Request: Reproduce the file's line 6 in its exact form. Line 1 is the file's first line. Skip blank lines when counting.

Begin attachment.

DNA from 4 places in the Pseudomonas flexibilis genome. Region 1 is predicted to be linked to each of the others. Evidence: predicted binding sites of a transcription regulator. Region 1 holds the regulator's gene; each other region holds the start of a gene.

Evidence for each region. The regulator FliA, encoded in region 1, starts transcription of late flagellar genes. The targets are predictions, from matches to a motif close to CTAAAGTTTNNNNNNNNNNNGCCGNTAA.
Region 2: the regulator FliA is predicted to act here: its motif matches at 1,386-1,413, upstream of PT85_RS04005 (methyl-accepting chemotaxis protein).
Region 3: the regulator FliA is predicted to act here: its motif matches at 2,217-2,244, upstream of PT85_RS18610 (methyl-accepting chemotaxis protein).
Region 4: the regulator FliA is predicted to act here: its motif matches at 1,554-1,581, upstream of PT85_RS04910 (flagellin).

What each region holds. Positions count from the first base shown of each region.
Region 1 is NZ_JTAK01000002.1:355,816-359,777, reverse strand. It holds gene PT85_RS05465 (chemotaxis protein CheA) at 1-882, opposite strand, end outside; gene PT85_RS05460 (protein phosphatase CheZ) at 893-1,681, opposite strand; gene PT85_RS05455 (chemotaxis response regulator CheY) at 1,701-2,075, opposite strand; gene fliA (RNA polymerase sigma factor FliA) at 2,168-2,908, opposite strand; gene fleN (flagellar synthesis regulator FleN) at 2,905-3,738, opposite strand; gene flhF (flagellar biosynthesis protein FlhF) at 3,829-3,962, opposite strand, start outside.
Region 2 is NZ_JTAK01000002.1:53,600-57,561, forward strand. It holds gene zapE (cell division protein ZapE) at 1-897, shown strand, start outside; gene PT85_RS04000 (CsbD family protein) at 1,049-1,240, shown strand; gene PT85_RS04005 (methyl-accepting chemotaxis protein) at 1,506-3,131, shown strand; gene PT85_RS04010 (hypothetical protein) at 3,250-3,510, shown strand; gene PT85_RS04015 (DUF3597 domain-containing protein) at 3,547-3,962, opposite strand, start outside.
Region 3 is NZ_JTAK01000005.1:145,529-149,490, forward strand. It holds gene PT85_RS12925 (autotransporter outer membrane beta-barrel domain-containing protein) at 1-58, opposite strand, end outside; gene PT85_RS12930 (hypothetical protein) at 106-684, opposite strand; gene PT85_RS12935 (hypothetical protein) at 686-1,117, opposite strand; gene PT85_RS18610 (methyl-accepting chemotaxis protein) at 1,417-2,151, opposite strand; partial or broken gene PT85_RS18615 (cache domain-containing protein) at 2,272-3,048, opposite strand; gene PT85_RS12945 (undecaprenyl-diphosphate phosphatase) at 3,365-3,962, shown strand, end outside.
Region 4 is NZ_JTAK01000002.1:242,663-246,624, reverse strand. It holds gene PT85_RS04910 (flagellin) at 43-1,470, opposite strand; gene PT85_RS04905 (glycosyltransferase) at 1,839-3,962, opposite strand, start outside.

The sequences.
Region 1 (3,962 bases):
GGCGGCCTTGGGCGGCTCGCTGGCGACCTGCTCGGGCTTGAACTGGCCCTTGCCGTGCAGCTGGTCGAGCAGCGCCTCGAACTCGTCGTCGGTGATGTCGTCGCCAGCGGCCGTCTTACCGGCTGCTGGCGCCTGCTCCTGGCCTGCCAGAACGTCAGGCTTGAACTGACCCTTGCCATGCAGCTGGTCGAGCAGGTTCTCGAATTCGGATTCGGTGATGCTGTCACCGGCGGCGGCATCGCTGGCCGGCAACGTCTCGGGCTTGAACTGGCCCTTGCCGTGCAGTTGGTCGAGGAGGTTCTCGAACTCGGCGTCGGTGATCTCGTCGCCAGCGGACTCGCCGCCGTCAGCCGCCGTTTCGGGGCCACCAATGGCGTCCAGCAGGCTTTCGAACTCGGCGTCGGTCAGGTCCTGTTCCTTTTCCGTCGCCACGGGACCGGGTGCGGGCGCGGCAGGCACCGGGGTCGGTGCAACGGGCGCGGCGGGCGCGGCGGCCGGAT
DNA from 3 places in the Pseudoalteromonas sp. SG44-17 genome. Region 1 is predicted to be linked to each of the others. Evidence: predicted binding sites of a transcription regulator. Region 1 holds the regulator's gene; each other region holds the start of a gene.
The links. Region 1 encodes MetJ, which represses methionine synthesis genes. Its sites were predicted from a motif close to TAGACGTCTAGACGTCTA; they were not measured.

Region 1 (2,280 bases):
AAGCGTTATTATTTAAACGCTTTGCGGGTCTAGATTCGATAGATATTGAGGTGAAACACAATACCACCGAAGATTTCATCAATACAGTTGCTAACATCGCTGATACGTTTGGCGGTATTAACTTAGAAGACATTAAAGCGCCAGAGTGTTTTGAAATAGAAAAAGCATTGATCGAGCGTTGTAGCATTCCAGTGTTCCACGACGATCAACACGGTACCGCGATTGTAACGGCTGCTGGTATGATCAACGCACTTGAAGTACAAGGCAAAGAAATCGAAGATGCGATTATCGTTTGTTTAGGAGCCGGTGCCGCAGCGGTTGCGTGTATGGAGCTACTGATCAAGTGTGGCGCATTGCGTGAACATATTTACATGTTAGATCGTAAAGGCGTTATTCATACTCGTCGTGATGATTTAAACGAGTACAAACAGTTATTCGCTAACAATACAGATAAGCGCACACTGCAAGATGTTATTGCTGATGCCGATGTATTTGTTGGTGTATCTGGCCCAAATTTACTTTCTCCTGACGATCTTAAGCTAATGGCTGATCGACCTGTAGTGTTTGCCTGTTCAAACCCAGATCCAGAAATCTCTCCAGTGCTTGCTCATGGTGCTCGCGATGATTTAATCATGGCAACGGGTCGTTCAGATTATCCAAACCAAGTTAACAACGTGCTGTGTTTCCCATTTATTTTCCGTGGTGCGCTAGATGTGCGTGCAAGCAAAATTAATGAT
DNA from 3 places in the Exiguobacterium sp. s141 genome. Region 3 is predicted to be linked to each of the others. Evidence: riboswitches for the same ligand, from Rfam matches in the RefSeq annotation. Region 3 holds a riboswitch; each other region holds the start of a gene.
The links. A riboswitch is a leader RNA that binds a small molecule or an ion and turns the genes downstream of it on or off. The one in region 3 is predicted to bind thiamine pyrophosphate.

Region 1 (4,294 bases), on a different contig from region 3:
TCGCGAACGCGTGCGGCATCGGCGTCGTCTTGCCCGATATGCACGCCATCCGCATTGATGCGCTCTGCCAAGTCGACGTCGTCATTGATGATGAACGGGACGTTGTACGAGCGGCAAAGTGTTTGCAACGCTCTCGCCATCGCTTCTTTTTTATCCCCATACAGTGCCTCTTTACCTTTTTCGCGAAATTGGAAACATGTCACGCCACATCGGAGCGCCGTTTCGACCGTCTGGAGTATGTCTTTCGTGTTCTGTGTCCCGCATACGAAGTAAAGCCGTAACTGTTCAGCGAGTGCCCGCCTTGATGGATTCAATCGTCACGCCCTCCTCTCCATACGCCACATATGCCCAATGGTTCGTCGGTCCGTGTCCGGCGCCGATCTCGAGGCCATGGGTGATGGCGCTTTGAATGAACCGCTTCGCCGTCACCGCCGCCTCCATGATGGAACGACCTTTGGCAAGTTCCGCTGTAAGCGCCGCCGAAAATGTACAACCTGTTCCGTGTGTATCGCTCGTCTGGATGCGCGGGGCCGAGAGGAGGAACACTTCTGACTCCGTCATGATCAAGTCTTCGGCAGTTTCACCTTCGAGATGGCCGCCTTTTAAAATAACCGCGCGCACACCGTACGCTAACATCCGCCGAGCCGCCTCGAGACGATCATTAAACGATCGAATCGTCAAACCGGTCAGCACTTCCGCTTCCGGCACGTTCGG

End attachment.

What each region holds. Positions count from the first base shown of each region.